That’s a challenge. There are zillions of books and resources on Disney, mostly based on good information, some not, but if you know what to look at and what to skip you can get most of the story. There’s practically nothing on the regionals. Even though this is written as a fun book to read, as an academic it was important to me to get as much as I could find and ensure it was accurate. Too much of what you see posted and written is recycled stuff from unknown origins—you see the same “facts” over and over.

Along with the parks themselves, I wanted to tell the stories of the individuals behind them, such as Lamar Hunt of Worlds of Fun, Gary Wachs of Kings Island, the colorful Warner LeRoy of Great Adventure and others. There are a few very good biographies, a handful of academic books and some local individuals who helped clarify details on the early years of their park. I have a decent vintage map collection that shows the original design of the parks. And I dug deep for original news sources from the time period; that furnished a great deal of facts, park descriptions, business issues and a few fun stories. The biggest loss was not only from Ira passing away, but Randall Duell’s company records that were destroyed after they closed the business in 2001. For sure I missed a few things; that’s inevitable, but I’ve got hundreds of sources in my Dropbox, as you’ll see throughout the book. I can’t stand reading stuff when you have no idea where it came from.

Rivertown and Happy Land of Hanna-Barbera at Kings Island

C101: That’s a pretty impressive name to pen your foreword. How did you get connected with Rob?

I mentioned earlier my great friend Mel McGowan, who is a co-host of the Themed Attraction Podcast. He knows just about everybody, so he helped make the initial connection (it took another link in the chain as Rob had recently retired from Cedar Fair). I told Rob what I was working on, sent him a sample and he was pretty excited about the project. I mean really—he was one of the people most instrumental in making the Redemption chapter come about. Rob led the way spear-heading the resurgence of story, theme and heritage of these parks. So, the perfect guy for this!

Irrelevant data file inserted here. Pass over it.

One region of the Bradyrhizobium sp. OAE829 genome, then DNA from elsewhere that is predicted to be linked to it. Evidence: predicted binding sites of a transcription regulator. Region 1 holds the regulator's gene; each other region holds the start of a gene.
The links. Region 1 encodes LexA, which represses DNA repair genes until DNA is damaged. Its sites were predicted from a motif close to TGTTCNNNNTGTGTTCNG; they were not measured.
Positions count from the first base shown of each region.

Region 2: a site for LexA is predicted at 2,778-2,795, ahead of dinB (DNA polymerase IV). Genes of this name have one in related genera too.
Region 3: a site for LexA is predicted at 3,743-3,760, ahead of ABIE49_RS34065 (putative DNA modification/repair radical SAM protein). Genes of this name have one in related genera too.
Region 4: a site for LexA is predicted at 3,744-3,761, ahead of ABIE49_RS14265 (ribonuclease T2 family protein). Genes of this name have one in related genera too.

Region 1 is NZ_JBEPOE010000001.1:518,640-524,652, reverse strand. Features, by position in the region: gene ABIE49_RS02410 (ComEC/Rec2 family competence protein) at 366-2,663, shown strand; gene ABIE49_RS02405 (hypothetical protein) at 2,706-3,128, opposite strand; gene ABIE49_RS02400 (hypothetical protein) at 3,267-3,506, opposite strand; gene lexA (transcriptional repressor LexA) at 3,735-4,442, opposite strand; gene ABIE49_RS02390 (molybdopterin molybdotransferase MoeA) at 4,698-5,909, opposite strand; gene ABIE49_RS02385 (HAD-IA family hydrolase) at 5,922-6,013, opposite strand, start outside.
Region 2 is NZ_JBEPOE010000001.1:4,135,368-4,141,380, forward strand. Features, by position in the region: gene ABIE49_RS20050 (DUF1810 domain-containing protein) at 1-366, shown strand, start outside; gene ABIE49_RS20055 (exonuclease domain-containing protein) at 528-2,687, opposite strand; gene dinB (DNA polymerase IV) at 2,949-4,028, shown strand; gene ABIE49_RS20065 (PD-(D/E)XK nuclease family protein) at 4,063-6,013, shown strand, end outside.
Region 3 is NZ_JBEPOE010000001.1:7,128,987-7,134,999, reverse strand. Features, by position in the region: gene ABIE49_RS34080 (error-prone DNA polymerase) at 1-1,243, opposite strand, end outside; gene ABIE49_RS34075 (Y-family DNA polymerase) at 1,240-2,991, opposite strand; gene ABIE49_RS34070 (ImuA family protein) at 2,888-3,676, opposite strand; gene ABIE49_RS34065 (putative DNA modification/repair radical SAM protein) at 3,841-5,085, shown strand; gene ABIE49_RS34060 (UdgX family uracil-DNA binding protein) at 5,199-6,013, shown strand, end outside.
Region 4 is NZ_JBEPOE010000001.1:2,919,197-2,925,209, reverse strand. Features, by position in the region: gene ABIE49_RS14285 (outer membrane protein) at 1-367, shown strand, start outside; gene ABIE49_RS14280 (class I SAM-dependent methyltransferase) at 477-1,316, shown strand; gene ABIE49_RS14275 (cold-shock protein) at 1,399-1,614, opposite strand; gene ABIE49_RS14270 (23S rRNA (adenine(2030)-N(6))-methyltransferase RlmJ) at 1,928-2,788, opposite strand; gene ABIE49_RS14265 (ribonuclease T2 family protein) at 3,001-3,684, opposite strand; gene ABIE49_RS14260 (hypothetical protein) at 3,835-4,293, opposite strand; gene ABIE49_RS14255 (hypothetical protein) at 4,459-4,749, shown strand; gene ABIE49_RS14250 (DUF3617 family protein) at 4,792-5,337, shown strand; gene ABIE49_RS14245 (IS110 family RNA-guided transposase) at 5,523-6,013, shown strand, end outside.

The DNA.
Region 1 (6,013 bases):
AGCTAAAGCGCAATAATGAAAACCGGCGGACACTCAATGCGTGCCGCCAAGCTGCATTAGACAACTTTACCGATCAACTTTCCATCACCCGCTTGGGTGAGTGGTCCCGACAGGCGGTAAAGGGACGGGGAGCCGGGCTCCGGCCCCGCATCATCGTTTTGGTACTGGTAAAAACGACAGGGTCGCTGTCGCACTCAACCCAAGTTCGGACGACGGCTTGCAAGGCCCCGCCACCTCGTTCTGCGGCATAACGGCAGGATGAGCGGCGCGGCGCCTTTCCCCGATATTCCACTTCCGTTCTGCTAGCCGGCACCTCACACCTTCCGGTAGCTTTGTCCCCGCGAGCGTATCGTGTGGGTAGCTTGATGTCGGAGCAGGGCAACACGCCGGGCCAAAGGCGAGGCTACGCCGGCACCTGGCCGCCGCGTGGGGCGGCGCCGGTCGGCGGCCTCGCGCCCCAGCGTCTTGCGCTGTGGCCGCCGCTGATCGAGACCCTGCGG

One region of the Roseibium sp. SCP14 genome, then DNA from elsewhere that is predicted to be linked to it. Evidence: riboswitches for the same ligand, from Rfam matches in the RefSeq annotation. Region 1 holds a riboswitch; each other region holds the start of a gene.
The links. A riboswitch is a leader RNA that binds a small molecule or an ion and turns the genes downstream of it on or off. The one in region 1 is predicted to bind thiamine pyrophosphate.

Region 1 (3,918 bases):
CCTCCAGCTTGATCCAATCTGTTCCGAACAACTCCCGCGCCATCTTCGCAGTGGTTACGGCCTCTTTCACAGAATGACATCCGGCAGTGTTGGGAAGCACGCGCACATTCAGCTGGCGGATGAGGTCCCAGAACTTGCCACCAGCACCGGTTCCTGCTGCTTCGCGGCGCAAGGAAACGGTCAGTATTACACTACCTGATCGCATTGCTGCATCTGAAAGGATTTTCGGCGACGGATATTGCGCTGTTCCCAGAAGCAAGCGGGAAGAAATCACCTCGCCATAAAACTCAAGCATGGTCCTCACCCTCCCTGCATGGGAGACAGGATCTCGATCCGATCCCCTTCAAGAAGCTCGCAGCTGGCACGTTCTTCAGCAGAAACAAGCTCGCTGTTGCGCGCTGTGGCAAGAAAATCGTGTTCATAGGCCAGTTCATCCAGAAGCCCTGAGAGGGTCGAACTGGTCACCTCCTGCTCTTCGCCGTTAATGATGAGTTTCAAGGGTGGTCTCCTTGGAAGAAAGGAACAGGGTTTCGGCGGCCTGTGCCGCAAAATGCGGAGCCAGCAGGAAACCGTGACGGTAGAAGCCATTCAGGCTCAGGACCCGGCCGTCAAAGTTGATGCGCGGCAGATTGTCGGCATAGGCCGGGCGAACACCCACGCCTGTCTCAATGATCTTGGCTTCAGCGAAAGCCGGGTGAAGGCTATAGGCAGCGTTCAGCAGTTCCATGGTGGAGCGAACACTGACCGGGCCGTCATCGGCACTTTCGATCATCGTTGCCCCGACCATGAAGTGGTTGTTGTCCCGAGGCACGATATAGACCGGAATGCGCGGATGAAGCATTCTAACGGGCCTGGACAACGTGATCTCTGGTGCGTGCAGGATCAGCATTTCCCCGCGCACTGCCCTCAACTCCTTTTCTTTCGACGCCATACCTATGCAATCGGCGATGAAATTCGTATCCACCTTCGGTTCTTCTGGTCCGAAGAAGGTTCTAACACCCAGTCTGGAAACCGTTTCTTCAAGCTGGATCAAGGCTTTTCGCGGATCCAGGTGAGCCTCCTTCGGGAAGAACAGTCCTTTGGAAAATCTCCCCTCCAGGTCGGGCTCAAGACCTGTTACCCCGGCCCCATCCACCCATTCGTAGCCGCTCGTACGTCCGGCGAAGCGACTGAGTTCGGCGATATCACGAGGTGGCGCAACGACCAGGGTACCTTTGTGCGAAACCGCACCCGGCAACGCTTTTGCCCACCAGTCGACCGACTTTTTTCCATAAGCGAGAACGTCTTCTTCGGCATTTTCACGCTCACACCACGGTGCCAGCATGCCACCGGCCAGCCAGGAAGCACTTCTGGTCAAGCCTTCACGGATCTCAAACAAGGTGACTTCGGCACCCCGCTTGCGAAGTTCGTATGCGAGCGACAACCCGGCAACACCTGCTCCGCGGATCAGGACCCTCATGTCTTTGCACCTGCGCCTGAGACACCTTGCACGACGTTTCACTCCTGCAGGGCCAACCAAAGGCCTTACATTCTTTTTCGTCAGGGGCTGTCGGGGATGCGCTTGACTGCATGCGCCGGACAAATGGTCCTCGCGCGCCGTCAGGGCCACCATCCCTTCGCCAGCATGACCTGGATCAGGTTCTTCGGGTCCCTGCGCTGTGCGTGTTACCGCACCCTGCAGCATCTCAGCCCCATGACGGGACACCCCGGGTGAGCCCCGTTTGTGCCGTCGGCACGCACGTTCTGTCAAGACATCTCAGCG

C101: What advice do you have for someone interested in writing a book about roller coasters or the amusement industry?

Find a topic you absolutely love or else it’ll wear you down. Then do us all a favor and take the time and effort to make sure it’s done well. If you’re telling the history of some aspect of the industry, details, sources and accuracy matters. And find someone to help you who knows what they’re doing to make sure it’s a quality product you and everyone else can be proud of.

Book Giveaway

Update: Congratulations to Zack S. for winning the giveaway!

For a chance to win a copy of Imagineering an American Dreamscape: Genesis, Evolution, and Redemption of the Regional Theme Park, leave a comment below letting us know what theme park or theme parks — not including Disney or Universal — do you think has the most beautiful design.

Giveaway rules:

  • One entry (comment) per person.
  • Enter by this Sunday, August 9, at 11:59 p.m. CT.
  • You must include a valid email address when leaving a comment so that we may contact you if you are selected a winner.
  • The selected winner will have 24 hours to respond to our email requesting a mailing address.

Where to buy Imagineering an American Dreamscape